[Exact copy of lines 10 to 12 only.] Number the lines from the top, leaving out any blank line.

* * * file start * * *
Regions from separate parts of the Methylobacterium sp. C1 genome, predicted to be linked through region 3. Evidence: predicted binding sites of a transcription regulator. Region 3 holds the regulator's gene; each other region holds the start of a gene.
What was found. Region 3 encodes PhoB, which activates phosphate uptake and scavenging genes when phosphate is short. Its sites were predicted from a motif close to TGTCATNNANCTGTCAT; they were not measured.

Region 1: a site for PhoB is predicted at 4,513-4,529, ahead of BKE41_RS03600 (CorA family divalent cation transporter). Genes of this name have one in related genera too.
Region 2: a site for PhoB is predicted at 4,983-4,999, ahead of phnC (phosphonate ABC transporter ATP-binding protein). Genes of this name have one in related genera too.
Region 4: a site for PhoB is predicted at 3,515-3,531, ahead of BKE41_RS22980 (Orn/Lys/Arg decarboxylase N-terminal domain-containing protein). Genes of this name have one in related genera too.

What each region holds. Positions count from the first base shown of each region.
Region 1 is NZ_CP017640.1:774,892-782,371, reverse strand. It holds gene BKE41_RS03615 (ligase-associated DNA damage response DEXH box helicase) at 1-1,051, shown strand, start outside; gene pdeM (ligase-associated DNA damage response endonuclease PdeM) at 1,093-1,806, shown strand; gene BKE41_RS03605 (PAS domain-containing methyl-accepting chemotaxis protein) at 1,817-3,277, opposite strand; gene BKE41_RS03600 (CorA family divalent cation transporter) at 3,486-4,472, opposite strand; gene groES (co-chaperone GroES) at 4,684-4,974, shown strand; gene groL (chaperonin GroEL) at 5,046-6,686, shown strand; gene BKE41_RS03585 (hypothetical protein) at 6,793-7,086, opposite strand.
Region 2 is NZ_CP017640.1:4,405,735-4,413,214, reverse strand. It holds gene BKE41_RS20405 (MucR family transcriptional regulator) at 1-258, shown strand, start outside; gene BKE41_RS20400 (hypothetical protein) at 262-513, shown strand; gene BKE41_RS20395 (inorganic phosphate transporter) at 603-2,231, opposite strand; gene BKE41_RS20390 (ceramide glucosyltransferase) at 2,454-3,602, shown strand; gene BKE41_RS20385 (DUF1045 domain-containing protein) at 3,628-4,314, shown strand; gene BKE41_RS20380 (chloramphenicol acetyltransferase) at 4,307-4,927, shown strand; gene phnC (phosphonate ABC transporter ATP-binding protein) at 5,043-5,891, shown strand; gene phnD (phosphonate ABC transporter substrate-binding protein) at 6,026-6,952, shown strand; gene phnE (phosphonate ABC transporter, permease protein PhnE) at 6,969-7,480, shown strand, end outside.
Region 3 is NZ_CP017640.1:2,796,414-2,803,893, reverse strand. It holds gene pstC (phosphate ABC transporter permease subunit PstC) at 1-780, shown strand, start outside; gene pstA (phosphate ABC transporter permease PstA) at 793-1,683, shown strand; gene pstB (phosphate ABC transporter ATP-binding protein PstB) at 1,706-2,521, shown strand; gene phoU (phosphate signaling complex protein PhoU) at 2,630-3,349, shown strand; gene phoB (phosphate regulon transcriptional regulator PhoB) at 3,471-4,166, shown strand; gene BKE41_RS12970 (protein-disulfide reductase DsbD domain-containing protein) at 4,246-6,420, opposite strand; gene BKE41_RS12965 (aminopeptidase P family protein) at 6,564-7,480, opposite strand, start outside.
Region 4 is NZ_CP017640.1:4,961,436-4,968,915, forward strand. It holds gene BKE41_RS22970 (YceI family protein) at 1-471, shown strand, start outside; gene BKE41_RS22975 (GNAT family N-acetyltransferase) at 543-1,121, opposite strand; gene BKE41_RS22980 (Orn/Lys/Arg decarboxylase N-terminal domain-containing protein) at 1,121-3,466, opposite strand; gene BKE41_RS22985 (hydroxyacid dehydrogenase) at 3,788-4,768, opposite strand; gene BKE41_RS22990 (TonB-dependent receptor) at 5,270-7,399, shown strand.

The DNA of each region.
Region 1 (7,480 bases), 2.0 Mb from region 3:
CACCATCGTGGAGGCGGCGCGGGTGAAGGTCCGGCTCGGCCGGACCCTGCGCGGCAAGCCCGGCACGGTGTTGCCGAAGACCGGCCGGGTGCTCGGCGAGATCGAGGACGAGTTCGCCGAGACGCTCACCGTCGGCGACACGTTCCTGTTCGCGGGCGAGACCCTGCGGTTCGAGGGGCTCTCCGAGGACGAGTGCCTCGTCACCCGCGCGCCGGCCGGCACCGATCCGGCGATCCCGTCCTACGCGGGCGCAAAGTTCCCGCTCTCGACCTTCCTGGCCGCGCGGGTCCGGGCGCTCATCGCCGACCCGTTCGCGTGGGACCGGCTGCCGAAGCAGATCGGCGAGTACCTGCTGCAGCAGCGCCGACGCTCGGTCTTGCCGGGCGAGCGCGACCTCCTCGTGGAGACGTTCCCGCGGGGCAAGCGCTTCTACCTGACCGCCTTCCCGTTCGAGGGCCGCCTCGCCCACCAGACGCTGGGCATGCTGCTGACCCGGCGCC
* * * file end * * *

Region 4 is NZ_CP017640.1:4,961,436-4,968,915, forward strand. It holds gene BKE41_RS22970 (YceI family protein) at 1-471, shown strand, start outside; gene BKE41_RS22975 (GNAT family N-acetyltransferase) at 543-1,121, opposite strand; gene BKE41_RS22980 (Orn/Lys/Arg decarboxylase N-terminal domain-containing protein) at 1,121-3,466, opposite strand; gene BKE41_RS22985 (hydroxyacid dehydrogenase) at 3,788-4,768, opposite strand; gene BKE41_RS22990 (TonB-dependent receptor) at 5,270-7,399, shown strand.

The DNA of each region.
Region 1 (7,480 bases), 2.0 Mb from region 3: